Saturday, March 7, 2009
The Best of Brazil
Michael on a boat off Floianopolis Island with Rodrigo (left) Thais (far right) and a cousin of theirs (middle).
He's been home almost a week now. His first day back on American soil he spent most of his time waiting out, then driving through a thick snow storm. He and dad arrived safety home right in time for dinner.
The next day I gave him a freebie from school, jet lag and all that. He had been so psyched on his first night home that his three hours of sleep on the ten hour overnight flight hadn't really caught up with him yet. He slept until after ten the next morning.
It was so great to have him back. Have him be one of the options when I came around the corner into the kitchen to see who was home. I had to get used to him being around again. Every time I saw him I smiled. My boy is home. My boy is really home.
He told many stories on his first day back but more have been trickling out of him as the week goes by. I thought I'd better write some down before I forget in the comfort of our new four-kid normal.
One thing that humors me is that he hung out a lot with the staff who lives with the family in Brazil. They have a full time driver,a cook and two household maids. And my shy boy hung out with them, to his advantage.
The Cook took him to the market and convinced all the fruit vendors to give 'naive american boy' a free sample. They eagerly sliced off pieces of foreign fruits for his tasting pleasure. Kind of like a Brazilian version of free samples day at Sam's Club.
Then he and Driver went for long rides through town, to 'show him around'. He has pictures of a crazy motorcycle they saw and the guard towers that are posted around the parking lot at the shopping mall. Kidnappings are still fairly common in Brazil (so much so that Brazilians have insurance policies on it) so the fact there were security guards at the mall, in look-out towers, actually brought me comfort.
Because the family still had work and school the first five days he was there, Michael had a lot of hang out time. And he chose to spend a lot of it with the staff. Did I mention that the staff basically spoke NO English?
Yeah, I think that's one of the reasons he enjoyed their company. My boy doesn't use a lot of words in a day. This quiet, just hanging out time worked for him. No expectations for small talk. Just drivin' around. Just hangin' out in the grocery store. Smiles and nods were sufficient.
Then the second week they were all on the island together. Staff stayed back in Sao Paulo. Suddenly he had to use all those words he'd been saving up. He hung out with his new Brazilian siblings and did his best to fit in with the events of each day.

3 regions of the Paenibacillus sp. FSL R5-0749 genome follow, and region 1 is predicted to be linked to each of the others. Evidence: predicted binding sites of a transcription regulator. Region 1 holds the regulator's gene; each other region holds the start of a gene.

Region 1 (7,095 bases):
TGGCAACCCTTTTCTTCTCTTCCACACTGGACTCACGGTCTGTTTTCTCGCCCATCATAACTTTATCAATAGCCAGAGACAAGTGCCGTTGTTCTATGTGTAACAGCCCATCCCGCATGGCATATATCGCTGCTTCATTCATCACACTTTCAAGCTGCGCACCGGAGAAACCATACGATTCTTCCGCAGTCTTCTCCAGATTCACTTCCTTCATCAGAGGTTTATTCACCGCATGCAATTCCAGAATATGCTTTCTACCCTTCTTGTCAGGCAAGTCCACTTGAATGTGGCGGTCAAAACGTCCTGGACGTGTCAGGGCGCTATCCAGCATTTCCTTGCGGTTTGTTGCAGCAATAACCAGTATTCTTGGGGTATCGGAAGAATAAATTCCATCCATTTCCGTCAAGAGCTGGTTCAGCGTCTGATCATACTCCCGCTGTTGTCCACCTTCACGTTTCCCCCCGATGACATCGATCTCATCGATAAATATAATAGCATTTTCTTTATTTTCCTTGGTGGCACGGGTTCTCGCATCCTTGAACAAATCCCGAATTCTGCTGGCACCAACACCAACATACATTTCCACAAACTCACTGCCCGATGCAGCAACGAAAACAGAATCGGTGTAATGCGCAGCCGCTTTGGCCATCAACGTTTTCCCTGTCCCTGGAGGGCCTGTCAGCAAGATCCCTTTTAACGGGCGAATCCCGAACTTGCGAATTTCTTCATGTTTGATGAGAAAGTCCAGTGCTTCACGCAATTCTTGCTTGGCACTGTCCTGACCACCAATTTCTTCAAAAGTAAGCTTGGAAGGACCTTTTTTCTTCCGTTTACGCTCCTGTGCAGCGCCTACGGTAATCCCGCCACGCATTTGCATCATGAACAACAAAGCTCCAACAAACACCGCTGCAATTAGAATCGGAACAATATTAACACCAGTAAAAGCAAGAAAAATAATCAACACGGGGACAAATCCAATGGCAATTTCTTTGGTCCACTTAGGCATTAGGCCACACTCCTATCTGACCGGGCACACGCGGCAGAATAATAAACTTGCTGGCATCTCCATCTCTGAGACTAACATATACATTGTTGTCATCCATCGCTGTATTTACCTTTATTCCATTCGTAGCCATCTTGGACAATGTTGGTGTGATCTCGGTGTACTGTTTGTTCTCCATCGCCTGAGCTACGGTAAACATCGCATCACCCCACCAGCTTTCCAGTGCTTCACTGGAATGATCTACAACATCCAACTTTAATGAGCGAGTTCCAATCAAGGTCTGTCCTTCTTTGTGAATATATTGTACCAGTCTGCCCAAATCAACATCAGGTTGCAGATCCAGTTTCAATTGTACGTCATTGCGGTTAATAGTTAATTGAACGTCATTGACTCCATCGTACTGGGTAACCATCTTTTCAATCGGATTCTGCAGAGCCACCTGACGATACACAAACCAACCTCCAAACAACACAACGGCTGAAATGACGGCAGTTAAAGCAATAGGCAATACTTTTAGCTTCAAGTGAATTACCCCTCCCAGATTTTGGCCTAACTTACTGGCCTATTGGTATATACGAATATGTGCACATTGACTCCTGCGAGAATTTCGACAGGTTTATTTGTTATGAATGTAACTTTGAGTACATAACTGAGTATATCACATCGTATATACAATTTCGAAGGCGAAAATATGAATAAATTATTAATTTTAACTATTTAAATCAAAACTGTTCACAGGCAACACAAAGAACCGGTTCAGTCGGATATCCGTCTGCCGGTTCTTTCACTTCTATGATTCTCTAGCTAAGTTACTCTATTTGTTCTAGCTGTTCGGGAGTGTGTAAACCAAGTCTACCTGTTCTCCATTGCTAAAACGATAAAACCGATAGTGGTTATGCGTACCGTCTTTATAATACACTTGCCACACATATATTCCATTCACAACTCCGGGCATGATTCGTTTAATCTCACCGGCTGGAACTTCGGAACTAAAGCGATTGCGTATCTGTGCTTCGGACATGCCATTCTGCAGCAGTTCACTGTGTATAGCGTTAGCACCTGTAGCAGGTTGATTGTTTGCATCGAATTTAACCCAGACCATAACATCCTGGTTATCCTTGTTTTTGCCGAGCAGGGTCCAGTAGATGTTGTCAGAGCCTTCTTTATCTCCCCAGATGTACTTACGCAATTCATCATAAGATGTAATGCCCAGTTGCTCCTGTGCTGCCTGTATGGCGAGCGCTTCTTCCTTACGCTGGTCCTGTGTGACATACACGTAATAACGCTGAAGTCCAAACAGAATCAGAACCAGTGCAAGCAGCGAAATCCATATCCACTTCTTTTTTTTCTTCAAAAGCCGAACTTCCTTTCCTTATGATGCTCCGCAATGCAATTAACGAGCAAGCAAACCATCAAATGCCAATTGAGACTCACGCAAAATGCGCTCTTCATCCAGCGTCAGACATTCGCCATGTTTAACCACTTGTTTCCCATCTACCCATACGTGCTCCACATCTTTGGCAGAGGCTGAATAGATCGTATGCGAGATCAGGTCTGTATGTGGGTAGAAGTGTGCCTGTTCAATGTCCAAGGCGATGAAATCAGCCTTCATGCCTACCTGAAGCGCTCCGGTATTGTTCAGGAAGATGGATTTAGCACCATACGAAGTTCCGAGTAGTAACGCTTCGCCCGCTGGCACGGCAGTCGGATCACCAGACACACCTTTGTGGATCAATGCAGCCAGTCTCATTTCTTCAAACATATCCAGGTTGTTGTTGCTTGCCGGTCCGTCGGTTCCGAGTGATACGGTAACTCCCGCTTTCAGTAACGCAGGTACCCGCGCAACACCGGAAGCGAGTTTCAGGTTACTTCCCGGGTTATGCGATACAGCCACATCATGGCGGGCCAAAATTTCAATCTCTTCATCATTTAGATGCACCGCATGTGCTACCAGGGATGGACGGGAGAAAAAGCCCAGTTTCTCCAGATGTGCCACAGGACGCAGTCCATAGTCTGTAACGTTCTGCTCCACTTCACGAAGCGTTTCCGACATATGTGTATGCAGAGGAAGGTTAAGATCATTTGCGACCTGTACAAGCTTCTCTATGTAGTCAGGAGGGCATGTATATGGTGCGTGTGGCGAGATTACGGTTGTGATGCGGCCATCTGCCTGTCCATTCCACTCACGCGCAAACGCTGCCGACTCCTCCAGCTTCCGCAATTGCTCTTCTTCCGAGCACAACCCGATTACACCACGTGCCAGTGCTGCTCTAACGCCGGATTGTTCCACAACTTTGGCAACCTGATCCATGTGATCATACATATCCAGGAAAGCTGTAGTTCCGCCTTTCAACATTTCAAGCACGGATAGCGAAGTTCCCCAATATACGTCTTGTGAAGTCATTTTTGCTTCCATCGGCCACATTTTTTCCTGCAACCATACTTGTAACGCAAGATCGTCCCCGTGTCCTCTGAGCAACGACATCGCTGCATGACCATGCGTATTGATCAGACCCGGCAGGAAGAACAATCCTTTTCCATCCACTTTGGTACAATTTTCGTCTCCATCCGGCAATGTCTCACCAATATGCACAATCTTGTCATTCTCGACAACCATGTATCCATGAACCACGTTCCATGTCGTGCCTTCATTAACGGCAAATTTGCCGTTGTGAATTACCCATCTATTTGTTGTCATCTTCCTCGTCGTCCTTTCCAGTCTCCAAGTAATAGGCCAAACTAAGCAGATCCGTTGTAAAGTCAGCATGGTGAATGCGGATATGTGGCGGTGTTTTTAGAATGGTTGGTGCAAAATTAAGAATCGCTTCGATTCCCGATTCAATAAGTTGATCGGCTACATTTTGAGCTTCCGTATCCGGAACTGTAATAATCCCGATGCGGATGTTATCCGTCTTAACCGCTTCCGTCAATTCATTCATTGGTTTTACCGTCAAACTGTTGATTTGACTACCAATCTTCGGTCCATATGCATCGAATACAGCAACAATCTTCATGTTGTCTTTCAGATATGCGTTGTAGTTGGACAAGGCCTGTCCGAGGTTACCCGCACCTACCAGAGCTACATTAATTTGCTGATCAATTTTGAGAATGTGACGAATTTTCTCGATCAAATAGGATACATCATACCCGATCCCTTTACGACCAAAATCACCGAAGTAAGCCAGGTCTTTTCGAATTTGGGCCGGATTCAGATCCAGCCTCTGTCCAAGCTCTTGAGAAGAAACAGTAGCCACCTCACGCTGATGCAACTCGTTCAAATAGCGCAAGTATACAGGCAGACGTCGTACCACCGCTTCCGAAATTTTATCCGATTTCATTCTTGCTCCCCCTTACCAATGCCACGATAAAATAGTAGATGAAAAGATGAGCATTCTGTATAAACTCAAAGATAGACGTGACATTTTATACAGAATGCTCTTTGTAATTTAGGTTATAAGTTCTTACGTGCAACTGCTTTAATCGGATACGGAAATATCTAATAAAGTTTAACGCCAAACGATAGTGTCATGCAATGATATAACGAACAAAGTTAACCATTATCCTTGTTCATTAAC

He played a lot of chess with Rodrigo, who is the same age as Sam. The big brother role is familiar and comfortable to Michael. I am sure it made him feel at home, to hang out with a little guy. He enjoyed those long silent games because as he put it "its all about who is the black pieces and who is the white, then 'your turn, my turn'....until someone wins." It was the perfect game to share with this new little brother who understood some, but didn't speak much English.
Nina, the oldest daughter, who spent a week with us last summer, speaks our language well. She is just fourteen but between school lessons and her immersion in our culture last year, she does very well. She got to practice her translation skills (which pleased her mom) when her friends were over and she wanted Michael to be included in the conversations.
But Michael brought home some funny mannerisms and habits that were fun to watch until he dropped them. Things like speaking very slowly when he spoke to Sam, because that is how his Brazilian brother best understood the language. Simple word choices, spoken slowly. We had to remind him that Sam speaks English very well, thank you.
At one point Michael and I were having a conversation and Sam, so happy to have big brother home and showing it the best way he could, was shooting Michael repeatedly with Nerf bullets from across the room. Big brother just ignored it, stood there allowing little brother to pelt him with foam artillery.
I paused our conversations and said, "Are you really going to take that?"
I know I shouldn't promote violence but this was just not a natural way to react to an annoying little brother. Michael had forgotten that this was not the little brother he had to be polite to. This was the real thing. And no, he was not going to let it go.
He calmly walked over and scooped Sam up, turning him upside down and tickling him until he squealed.
Then there is this issue with how he says, "yes" to everything. Very deliberate, with emphasis. Where he used to say 'yeah' or 'I guess so', he now answers a very polite "YES." I know it is how he answered his Brazilian parents, trying to be polite, and I like it, but it just doesn't feel like my laid back boy. I'm kind of glad he's now dropped that habit.
I can tell that Brazil is still in the back of his mind, even as he gets back in the groove around here. Out of the blue, totally out of context, he'll say things like, "down there, they didn't have this kind of meat." or "once, when I was down there, we were in this elevator, and Nina leaned on the button..." The story goes on and it is assumed that we all understand that he's talking about Brazil.
A place that now feels very much like home to him. He fit in with their family and soaked up their culture. He watched a school (posse?) of dolphins leap next to their boat when they were water skiing one day. He saw amazing views and incredible countryside landscapes. And he hung out with the staff and had inside jokes with Driver. A little brother was left behind who thinks Michael hung the moon.
What's not to love about Brazil?